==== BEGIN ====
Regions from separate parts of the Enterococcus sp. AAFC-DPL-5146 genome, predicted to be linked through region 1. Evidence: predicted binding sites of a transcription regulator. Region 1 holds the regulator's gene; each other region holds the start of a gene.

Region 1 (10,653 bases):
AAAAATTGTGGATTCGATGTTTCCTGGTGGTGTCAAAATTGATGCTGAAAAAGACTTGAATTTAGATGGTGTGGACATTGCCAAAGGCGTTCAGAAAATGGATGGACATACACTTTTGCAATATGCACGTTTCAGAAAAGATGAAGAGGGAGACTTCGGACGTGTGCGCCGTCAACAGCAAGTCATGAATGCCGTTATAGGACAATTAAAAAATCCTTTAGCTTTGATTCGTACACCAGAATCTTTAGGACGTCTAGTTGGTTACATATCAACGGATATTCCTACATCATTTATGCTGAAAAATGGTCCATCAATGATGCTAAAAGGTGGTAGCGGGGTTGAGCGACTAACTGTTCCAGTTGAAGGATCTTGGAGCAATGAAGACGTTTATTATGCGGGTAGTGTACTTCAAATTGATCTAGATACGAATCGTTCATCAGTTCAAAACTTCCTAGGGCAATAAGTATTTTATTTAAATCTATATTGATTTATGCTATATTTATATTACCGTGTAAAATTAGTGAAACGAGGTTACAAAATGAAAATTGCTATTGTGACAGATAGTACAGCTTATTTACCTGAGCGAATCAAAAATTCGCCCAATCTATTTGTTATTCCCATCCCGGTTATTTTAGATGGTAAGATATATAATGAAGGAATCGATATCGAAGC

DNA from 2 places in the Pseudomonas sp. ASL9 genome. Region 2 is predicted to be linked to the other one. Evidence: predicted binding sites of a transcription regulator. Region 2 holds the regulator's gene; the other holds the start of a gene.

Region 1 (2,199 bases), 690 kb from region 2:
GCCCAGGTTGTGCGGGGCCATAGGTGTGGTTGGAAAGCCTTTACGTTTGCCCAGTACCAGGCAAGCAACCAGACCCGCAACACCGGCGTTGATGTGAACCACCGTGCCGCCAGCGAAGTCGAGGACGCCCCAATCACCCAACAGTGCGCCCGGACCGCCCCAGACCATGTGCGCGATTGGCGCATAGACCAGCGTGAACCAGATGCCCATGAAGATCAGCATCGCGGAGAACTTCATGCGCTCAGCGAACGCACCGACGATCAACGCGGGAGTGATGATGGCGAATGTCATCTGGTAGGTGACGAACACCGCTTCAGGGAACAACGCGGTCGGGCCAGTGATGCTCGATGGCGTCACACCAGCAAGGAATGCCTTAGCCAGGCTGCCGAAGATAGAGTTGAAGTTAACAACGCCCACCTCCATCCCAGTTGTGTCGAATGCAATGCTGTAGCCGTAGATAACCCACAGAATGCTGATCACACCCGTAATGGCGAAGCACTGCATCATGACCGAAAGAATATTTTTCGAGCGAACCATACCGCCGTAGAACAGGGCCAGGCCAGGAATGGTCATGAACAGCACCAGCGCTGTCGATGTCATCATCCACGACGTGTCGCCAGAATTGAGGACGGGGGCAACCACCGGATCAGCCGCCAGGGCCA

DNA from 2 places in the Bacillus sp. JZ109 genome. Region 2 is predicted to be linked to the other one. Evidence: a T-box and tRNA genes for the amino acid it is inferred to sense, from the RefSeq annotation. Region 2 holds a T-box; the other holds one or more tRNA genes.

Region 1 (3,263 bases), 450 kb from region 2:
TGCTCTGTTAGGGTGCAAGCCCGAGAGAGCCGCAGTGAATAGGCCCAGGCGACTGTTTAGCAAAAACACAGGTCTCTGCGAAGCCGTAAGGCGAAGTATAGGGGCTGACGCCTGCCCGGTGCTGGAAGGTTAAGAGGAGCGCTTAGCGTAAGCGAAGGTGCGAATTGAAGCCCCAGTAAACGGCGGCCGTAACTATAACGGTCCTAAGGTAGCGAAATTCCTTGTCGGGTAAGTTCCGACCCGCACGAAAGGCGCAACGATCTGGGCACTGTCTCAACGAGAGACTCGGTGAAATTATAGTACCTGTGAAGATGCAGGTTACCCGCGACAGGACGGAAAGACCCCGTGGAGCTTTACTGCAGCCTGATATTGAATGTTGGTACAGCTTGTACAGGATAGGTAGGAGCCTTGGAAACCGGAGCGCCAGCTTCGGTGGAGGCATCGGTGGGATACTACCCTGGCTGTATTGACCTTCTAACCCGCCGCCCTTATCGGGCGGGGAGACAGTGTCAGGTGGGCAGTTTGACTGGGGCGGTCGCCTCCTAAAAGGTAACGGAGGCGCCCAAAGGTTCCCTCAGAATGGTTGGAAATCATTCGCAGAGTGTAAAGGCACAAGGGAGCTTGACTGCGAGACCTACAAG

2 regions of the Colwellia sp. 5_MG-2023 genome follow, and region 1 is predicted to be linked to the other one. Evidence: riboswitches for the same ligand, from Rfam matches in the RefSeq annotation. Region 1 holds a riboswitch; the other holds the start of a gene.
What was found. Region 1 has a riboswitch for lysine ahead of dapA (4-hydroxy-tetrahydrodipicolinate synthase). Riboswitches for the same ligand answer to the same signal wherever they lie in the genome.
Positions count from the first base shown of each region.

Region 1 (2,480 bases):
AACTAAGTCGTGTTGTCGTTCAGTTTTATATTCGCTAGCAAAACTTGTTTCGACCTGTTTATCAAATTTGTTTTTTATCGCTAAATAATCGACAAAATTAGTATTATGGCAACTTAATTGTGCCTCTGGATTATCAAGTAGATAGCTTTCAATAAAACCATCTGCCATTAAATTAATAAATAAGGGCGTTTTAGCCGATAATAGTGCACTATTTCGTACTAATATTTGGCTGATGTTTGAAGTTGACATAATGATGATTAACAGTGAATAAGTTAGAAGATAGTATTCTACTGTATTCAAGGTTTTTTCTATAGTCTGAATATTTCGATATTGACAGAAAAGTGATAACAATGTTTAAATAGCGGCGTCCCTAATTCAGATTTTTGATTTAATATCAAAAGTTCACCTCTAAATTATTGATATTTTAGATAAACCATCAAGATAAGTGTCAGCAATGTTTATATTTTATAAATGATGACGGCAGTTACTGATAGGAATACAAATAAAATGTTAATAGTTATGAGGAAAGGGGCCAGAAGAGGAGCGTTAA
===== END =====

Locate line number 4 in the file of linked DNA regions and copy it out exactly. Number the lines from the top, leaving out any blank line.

DNA from 2 places in the Pseudomonas sp. ASL9 genome. Region 2 is predicted to be linked to the other one. Evidence: predicted binding sites of a transcription regulator. Region 2 holds the regulator's gene; the other holds the start of a gene.